- Understand that shapes in different categories (e.g., rhombuses, rectangles, and others) may share attributes (e.g., having four sides), and that the shared attributes can define a larger category (e.g., quadrilaterals). Recognize rhombuses, rectangles, and squares as examples of quadrilaterals, and draw examples of quadrilaterals that do not belong to any of these subcategories.
- Apply the area and perimeter formulas for rectangles in real world and mathematical problems. For example, find the width of a rectangular room given the area of the flooring and the length, by viewing the area formula as a multiplication equation with an unknown facto
Required Supplies or Devices
- A piece of paper
- A pen or pencil
- A phone
- Making Camp Premium (available free online and for download on iOS and Android devices)
A measuring device like a ruler, measuring tape or yardstick is optional but would be fun to have.
Finding the perimeter activities can be fun in school or out
This is an activity recommended as children are now learning at home, so the instructions below target what you would send to parents, but this activity can be easily adapted for in-school use as well.
Step 1: Watch the perimeter video
Step 2. Make a table like in the example below
|Seat of chair|
For this exercise, every object should be a rectangle. Be prepared for the question,
“Is a square a rectangle?”– every third-grader , ever
Yes. Yes it is. If you want to get technical about it, a rectangle is a quadrilateral with four 90 degree angles. Or you could just say yes, a rectangle is a shape with four sides that are not slanted and a square definitely has four sides and is not slanted.
Step 3. Go measure 10 rectangles in the house
This is where the physical education comes in. Tell the student he or she has 10 minutes to complete the table with 10 items. An item can be as small as a box of candy or as big as the floor of a room. For each rectangle, write down the name of the object, the length and the width. Just put the whole number. If it says 18 1/4 or 18 1/2 just put 18. You may be tempted to tell the student to just round it but remember, he or she may not have learned fractions yet. That’s a lesson for another day.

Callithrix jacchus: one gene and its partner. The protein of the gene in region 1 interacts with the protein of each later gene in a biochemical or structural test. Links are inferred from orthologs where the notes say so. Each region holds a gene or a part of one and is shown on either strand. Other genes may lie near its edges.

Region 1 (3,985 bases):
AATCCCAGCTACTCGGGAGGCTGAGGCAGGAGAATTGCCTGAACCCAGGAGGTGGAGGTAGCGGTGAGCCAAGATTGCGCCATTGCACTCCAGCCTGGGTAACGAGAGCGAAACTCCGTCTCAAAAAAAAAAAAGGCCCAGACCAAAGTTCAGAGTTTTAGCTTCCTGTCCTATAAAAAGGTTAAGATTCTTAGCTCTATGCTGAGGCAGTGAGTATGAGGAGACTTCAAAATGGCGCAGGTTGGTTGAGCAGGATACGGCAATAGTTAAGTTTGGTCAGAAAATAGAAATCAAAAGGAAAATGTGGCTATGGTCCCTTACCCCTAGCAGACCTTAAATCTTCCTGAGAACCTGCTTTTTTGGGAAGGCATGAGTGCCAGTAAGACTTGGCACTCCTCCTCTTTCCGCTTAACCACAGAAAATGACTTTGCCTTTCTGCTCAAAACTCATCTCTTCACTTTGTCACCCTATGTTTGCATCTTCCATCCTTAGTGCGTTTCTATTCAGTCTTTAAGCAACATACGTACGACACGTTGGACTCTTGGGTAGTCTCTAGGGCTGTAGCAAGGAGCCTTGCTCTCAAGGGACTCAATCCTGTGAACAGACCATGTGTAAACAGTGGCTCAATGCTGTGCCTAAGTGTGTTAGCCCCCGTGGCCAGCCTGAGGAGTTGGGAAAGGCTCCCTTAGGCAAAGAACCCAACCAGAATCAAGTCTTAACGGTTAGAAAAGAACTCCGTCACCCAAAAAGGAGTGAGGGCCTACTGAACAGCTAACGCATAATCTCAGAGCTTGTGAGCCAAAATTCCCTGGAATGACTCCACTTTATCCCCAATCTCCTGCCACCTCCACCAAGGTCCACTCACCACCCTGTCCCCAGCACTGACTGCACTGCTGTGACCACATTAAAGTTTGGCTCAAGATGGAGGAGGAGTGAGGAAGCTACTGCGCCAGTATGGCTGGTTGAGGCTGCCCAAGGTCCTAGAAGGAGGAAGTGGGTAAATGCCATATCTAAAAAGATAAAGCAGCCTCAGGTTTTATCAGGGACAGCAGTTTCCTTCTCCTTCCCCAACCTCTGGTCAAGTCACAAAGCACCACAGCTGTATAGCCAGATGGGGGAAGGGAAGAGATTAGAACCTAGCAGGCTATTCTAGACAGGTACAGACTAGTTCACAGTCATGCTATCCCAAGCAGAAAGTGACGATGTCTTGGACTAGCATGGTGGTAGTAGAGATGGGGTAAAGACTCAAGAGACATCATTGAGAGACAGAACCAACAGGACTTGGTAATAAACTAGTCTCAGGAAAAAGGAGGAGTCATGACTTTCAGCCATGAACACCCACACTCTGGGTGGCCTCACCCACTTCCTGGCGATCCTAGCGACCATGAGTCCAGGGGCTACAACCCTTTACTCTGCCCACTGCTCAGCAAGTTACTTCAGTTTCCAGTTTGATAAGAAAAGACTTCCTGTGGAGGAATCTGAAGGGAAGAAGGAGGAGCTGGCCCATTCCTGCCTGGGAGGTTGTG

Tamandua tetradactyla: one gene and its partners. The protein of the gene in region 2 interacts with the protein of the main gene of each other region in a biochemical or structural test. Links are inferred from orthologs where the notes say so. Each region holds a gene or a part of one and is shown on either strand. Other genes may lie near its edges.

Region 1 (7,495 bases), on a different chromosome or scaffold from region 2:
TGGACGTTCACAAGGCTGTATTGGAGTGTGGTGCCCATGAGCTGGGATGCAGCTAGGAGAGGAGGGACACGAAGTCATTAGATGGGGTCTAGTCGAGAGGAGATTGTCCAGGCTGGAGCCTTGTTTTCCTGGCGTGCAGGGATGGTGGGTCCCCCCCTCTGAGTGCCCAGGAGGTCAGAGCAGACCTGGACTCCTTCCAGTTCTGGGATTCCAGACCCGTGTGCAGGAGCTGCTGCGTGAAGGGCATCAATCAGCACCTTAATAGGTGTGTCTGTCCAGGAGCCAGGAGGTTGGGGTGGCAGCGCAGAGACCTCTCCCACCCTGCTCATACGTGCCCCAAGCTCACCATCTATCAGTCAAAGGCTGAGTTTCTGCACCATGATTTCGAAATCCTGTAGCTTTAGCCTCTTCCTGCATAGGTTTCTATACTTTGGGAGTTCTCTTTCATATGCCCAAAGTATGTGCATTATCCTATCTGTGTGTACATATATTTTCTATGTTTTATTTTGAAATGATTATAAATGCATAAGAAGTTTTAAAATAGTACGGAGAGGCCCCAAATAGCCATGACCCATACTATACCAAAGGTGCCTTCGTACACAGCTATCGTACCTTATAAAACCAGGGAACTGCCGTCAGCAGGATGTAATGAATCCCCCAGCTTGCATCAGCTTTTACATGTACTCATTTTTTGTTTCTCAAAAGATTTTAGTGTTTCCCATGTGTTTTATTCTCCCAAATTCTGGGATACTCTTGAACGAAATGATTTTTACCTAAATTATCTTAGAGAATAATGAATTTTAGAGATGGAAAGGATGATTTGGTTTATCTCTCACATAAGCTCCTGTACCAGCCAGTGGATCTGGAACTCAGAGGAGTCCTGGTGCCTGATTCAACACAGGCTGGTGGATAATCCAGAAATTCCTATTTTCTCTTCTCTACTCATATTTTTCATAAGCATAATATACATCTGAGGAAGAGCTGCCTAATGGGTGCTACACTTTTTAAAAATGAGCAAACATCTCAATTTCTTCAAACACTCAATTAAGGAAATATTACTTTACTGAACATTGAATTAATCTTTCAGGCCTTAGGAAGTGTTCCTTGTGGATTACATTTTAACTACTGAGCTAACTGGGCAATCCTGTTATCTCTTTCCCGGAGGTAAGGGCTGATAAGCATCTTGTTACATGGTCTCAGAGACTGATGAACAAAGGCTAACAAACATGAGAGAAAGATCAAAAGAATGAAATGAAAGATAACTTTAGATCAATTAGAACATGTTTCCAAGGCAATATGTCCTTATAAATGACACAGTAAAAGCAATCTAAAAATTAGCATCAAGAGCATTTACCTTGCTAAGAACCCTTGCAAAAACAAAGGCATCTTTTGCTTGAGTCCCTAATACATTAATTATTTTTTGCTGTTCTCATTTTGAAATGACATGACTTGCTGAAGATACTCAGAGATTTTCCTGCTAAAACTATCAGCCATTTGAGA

If you don’t happen to have a ruler, yardstick or tape measure, your phone probably has a Measure app. This comes by default with an iPhone and if you don’t see it right away look in the Utilities folder. To use it, point at a surface and click to select a point. Then, move the phone until you are at the end of what you want to measure.
Depending on how much exercise you want your child to get, the size of your house and how much peace you need (I won’t judge you), you may want to add a few rules like:
- None of the objects can come from the room you are currently in.
- They need to find rectangles in at least 3 different rooms
- They need to find at least one rectangle in the backyard/ garage/ basement.
Once you have shown your child how to use the measure app and they have the table and a pencil, set the alarm on your phone and tell them to go. The alarm will go off when the 10 minutes are up.
Check their number of rectangles and if they are a few short give an extra 2- 5 minutes to find the rest.
Step 4 Watch another video on perimeter
Why? Because experience shows that students often don’t remember something if they only heard it once.
Step 5: Compute the perimeter for each object you have measured
|Seat of chair||20||17||74|
Your child does this, not you. You’ve already completed elementary school.